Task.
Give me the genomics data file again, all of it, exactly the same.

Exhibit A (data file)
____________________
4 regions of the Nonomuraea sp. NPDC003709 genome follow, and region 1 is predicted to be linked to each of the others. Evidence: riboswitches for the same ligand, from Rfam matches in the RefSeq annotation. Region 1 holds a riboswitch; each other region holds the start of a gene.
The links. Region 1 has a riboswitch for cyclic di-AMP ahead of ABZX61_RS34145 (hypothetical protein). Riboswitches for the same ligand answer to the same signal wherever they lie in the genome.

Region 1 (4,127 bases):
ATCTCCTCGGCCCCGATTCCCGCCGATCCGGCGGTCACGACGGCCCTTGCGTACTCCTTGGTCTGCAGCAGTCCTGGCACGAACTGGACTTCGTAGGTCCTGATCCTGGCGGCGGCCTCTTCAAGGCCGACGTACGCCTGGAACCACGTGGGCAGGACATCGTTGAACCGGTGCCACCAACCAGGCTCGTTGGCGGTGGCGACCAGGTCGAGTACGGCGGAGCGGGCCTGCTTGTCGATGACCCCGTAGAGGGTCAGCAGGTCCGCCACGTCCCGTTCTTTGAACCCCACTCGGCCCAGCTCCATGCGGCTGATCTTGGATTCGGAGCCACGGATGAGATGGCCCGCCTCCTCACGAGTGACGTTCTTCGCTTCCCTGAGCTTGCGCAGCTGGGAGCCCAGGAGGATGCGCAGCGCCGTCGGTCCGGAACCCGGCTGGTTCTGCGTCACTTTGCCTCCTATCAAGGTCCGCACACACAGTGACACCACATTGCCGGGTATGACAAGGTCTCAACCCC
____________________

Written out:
4 regions of the Nonomuraea sp. NPDC003709 genome follow, and region 1 is predicted to be linked to each of the others. Evidence: riboswitches for the same ligand, from Rfam matches in the RefSeq annotation. Region 1 holds a riboswitch; each other region holds the start of a gene.
The links. Region 1 has a riboswitch for cyclic di-AMP ahead of ABZX61_RS34145 (hypothetical protein). Riboswitches for the same ligand answer to the same signal wherever they lie in the genome.

Region 1 (4,127 bases):
ATCTCCTCGGCCCCGATTCCCGCCGATCCGGCGGTCACGACGGCCCTTGCGTACTCCTTGGTCTGCAGCAGTCCTGGCACGAACTGGACTTCGTAGGTCCTGATCCTGGCGGCGGCCTCTTCAAGGCCGACGTACGCCTGGAACCACGTGGGCAGGACATCGTTGAACCGGTGCCACCAACCAGGCTCGTTGGCGGTGGCGACCAGGTCGAGTACGGCGGAGCGGGCCTGCTTGTCGATGACCCCGTAGAGGGTCAGCAGGTCCGCCACGTCCCGTTCTTTGAACCCCACTCGGCCCAGCTCCATGCGGCTGATCTTGGATTCGGAGCCACGGATGAGATGGCCCGCCTCCTCACGAGTGACGTTCTTCGCTTCCCTGAGCTTGCGCAGCTGGGAGCCCAGGAGGATGCGCAGCGCCGTCGGTCCGGAACCCGGCTGGTTCTGCGTCACTTTGCCTCCTATCAAGGTCCGCACACACAGTGACACCACATTGCCGGGTATGACAAGGTCTCAACCCC